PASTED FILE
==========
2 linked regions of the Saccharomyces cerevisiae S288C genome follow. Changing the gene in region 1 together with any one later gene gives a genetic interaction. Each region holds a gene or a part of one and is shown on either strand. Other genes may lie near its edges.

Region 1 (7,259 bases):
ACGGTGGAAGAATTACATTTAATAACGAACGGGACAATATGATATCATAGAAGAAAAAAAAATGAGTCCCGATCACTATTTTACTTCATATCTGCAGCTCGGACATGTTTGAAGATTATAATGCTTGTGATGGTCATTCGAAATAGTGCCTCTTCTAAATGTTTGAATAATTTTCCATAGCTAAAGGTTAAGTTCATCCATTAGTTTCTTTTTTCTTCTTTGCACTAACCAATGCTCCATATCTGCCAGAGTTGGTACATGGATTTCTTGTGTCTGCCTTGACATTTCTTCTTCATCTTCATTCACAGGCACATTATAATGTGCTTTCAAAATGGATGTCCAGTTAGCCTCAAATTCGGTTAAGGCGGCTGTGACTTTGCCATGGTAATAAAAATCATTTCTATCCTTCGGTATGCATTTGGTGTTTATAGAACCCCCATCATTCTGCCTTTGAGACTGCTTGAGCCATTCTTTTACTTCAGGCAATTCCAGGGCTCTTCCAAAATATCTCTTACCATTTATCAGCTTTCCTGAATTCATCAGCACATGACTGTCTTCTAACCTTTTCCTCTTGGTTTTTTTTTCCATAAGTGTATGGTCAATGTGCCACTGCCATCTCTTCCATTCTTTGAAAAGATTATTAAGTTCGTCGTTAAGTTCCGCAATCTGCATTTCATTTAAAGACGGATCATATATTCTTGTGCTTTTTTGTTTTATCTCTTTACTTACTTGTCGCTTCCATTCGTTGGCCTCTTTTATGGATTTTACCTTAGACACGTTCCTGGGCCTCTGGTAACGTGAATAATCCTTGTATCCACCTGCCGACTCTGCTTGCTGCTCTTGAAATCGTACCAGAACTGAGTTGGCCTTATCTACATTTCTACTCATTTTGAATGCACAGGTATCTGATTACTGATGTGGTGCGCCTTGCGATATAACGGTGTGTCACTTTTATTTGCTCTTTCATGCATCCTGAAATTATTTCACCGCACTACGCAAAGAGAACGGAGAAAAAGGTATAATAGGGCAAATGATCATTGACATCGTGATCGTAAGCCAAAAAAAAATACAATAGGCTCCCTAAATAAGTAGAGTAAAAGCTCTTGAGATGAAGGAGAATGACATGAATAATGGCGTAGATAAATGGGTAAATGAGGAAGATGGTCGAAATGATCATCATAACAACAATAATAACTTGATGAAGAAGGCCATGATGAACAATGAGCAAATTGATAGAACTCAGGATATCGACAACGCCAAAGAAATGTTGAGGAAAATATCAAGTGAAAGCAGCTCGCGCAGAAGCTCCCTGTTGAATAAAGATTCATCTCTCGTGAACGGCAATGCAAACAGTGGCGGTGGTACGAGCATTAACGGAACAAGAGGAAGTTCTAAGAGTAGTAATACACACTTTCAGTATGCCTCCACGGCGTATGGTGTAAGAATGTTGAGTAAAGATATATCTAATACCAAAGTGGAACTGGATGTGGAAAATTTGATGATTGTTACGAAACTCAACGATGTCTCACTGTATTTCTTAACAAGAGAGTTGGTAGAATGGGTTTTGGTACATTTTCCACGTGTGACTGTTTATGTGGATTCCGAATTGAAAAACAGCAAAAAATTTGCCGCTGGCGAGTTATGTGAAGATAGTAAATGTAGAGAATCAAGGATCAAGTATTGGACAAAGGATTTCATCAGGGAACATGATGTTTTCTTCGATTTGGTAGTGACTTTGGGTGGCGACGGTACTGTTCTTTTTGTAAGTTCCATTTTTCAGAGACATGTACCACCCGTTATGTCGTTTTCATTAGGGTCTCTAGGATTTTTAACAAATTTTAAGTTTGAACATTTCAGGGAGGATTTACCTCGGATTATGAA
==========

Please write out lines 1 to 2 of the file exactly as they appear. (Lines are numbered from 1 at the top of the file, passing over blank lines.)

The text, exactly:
2 linked regions of the Saccharomyces cerevisiae S288C genome follow. Changing the gene in region 1 together with any one later gene gives a genetic interaction. Each region holds a gene or a part of one and is shown on either strand. Other genes may lie near its edges.

Region 1 (7,259 bases):